Keen to be gateway airport for the Americas, DFW Airport ramps up new infra
In an exclusive interview to The STAT Trade Times, John Ackerman, Executive Vice President – Global Strategy and Development at DFW Airport speaks about its key investments into building cargo facilities and new infrastructure in a bid to position itself into a key gateway airport for the Americas.
Even as the aviation sector and airports, in particular, struggled with the severe impact of the Covid-19 pandemic causing a significant reduction in cargo throughput, many have since pivoted towards creating new infrastructure and tapping new avenues and markets.
In line with this the Dallas/Fort Worth International Airport (DFW) that handled close to a million tons of cargo in 2019, has been making serious investments into upping its cargo facilities and creating new infrastructure aimed at attracting and processing more cargo in the future and turning itself into a key gateway airport, both for the US-bound cargo and for the intercontinental cargo flows.
A gateway airport
From talking to key players in the US to shift focus from the coasts to DFW Airport, to hard-selling its proximity to Mexico’s booming auto industry there and creating trade lanes in India, DFW has been aggressively exploring new partnerships and business avenues in the past few years.
“We estimate that about 50 percent of the cargo in our catchment area is actually leaking and being transported to other gateways and moving out of there. So we've had our teams go all over Texas and the surrounding region, talking to the decision-makers there and trying to explain to them the benefits of DFW and how we can help them save time and money. Our proximity to Mexico is another tremendous advantage for us with the auto industry continuing to boom in northern Mexico and we being the closest major gateway there,” John Ackerman, Executive Vice President global strategy and development at DFW Airport told The STAT Trade Times in the Cargo Masterminds interview series aired on Monday (August 16).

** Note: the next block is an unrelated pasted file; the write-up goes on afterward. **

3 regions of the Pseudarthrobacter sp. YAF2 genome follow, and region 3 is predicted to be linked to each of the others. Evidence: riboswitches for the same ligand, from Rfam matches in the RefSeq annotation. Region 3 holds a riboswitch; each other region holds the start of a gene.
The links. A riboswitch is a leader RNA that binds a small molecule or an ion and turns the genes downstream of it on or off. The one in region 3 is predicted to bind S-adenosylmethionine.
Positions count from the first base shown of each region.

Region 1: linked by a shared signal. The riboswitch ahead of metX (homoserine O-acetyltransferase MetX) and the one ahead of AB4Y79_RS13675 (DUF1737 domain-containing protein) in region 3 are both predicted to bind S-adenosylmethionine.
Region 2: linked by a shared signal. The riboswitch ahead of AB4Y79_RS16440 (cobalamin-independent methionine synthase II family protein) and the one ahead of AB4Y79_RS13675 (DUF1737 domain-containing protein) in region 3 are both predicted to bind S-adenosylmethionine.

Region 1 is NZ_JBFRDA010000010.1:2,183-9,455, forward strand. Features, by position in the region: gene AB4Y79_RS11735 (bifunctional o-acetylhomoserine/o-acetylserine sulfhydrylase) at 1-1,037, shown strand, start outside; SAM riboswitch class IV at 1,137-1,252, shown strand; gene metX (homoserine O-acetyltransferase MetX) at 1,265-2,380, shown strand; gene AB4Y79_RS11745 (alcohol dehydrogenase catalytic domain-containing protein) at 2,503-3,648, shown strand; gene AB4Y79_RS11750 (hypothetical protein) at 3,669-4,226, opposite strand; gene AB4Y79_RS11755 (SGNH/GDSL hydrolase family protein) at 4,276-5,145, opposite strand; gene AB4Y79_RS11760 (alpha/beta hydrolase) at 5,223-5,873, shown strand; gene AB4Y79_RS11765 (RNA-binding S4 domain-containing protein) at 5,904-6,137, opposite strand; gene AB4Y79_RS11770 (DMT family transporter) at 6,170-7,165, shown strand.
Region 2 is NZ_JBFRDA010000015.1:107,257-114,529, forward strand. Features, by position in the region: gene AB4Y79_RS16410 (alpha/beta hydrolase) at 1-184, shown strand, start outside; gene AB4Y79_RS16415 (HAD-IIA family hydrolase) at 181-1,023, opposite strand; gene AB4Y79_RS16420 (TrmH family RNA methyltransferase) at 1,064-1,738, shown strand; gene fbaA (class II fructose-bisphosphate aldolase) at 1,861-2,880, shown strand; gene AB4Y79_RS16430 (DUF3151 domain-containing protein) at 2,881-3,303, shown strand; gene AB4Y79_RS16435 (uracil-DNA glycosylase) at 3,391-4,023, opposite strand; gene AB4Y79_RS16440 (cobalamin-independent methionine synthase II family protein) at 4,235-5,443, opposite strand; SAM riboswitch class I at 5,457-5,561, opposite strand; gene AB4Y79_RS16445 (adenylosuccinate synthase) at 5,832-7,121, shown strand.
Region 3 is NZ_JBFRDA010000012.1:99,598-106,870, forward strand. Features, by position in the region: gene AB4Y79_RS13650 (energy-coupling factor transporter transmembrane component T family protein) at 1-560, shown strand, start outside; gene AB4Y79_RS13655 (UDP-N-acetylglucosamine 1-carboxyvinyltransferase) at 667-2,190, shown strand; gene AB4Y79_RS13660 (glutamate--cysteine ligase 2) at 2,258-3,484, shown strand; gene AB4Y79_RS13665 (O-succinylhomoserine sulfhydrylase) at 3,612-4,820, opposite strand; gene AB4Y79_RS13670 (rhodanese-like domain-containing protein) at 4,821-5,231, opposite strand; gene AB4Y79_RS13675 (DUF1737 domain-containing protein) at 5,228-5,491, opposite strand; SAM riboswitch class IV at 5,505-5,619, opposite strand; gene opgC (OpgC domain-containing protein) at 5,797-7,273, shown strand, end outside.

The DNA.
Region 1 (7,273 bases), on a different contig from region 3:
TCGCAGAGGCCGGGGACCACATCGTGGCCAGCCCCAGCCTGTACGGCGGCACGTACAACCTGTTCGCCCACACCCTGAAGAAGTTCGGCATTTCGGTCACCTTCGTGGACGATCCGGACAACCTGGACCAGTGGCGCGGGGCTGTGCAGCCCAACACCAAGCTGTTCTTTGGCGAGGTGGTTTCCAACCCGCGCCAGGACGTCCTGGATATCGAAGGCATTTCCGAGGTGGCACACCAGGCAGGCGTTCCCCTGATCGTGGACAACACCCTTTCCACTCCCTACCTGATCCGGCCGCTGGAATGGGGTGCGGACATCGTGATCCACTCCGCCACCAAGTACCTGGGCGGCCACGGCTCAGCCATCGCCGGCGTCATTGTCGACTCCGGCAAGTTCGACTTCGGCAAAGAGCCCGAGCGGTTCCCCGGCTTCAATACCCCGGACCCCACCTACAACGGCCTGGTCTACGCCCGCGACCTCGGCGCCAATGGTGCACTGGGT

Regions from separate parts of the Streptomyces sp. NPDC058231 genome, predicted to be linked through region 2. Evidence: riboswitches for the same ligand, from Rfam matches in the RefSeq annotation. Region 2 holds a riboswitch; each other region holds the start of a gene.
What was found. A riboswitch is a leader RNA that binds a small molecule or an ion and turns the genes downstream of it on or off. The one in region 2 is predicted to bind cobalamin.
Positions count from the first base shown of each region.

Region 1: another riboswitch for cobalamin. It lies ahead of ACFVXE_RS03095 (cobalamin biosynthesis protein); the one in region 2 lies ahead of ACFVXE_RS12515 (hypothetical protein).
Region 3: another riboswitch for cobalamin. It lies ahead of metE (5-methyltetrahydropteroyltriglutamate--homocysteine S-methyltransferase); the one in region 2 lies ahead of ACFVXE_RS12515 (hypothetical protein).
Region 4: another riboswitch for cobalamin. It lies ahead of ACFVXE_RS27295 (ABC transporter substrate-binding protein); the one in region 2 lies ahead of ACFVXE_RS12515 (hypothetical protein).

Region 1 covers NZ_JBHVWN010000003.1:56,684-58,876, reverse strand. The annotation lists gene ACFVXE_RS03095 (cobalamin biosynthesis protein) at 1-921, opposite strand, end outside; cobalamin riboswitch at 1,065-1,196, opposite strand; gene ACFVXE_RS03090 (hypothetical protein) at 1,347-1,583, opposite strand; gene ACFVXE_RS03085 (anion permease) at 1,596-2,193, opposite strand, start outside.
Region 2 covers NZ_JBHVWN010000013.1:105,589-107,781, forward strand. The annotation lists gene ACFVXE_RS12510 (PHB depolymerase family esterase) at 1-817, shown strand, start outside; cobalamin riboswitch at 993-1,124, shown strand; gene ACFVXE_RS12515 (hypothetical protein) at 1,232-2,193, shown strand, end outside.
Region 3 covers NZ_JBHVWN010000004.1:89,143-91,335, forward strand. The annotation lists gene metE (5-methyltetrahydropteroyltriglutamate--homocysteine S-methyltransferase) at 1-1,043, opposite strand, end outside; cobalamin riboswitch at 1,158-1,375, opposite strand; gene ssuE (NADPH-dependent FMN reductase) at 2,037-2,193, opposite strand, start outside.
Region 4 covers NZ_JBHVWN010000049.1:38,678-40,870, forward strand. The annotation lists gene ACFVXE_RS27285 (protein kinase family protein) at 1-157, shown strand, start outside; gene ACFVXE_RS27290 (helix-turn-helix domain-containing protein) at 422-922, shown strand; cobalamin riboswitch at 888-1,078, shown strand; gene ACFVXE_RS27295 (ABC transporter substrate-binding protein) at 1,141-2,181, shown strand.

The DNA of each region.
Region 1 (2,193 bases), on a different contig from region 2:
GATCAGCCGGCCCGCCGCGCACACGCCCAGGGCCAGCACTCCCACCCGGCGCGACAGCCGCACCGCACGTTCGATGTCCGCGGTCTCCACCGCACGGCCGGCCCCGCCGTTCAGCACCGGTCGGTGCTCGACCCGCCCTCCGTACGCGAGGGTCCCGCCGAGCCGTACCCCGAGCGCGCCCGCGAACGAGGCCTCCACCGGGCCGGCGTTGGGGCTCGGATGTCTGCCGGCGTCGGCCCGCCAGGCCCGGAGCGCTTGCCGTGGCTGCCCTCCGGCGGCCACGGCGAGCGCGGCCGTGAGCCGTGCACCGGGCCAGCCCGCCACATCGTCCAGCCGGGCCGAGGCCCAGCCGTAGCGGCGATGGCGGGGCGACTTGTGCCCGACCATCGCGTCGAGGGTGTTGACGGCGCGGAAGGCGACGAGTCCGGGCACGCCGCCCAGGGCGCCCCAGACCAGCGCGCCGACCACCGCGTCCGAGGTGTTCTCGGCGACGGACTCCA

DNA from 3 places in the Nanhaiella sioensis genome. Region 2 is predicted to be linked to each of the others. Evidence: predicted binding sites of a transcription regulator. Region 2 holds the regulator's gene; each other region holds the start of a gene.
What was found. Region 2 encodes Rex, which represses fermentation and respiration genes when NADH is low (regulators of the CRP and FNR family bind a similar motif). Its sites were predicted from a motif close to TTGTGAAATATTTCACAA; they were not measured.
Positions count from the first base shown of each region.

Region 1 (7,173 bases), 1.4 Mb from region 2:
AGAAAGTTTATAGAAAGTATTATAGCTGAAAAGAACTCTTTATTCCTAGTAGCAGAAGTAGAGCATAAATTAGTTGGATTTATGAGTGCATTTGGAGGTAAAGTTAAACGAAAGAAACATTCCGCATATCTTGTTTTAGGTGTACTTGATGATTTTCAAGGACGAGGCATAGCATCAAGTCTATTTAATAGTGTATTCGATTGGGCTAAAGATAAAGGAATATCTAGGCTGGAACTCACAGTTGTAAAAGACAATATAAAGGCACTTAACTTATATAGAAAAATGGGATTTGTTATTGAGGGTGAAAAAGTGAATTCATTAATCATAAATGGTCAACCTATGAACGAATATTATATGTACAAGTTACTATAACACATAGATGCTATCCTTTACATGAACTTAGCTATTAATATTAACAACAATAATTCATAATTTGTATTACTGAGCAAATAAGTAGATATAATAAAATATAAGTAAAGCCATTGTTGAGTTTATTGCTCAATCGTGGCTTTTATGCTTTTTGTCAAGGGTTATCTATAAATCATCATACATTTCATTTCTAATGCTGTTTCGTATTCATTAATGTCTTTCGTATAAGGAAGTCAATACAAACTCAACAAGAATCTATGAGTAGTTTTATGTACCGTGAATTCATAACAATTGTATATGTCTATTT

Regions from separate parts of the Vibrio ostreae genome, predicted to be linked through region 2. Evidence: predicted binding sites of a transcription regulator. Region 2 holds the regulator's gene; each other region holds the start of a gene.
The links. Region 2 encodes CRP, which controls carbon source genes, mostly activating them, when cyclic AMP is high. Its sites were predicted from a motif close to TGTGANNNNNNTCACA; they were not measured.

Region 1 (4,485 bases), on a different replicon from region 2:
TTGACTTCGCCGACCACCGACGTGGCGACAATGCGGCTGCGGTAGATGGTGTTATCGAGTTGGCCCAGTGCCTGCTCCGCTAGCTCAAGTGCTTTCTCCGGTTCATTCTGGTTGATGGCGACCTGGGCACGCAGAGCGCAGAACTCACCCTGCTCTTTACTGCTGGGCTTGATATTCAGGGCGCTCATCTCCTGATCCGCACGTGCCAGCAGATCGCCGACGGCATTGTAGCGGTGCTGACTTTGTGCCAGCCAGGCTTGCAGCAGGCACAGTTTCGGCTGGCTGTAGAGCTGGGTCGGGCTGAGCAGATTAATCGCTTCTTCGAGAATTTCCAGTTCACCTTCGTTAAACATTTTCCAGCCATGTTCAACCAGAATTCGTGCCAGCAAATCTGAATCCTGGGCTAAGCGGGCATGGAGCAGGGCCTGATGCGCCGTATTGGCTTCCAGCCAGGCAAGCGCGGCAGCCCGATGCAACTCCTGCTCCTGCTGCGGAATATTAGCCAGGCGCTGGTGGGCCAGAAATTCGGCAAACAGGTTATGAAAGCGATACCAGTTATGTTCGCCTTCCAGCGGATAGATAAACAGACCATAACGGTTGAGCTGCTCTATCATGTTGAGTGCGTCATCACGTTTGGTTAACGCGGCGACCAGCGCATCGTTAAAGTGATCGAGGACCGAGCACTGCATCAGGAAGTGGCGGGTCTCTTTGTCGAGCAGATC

He further added, “And then again there is scope in Mexico and South America, as we are seeing a lot of the perishables like flowers, berries, proteins and other things being shipped to Asia as well. And we are an outstanding transshipment point for that. So we have tremendous demand for cargo flowing northbound out of South America, going to our catchment area and other points in the US, and out-transiting to Asia. So we are actively talking to freighter operators about adding services out of South America. We have also been working with Indian producers, freighter operators, shippers, and forwarders to create a trade lane for pharmaceuticals as well.”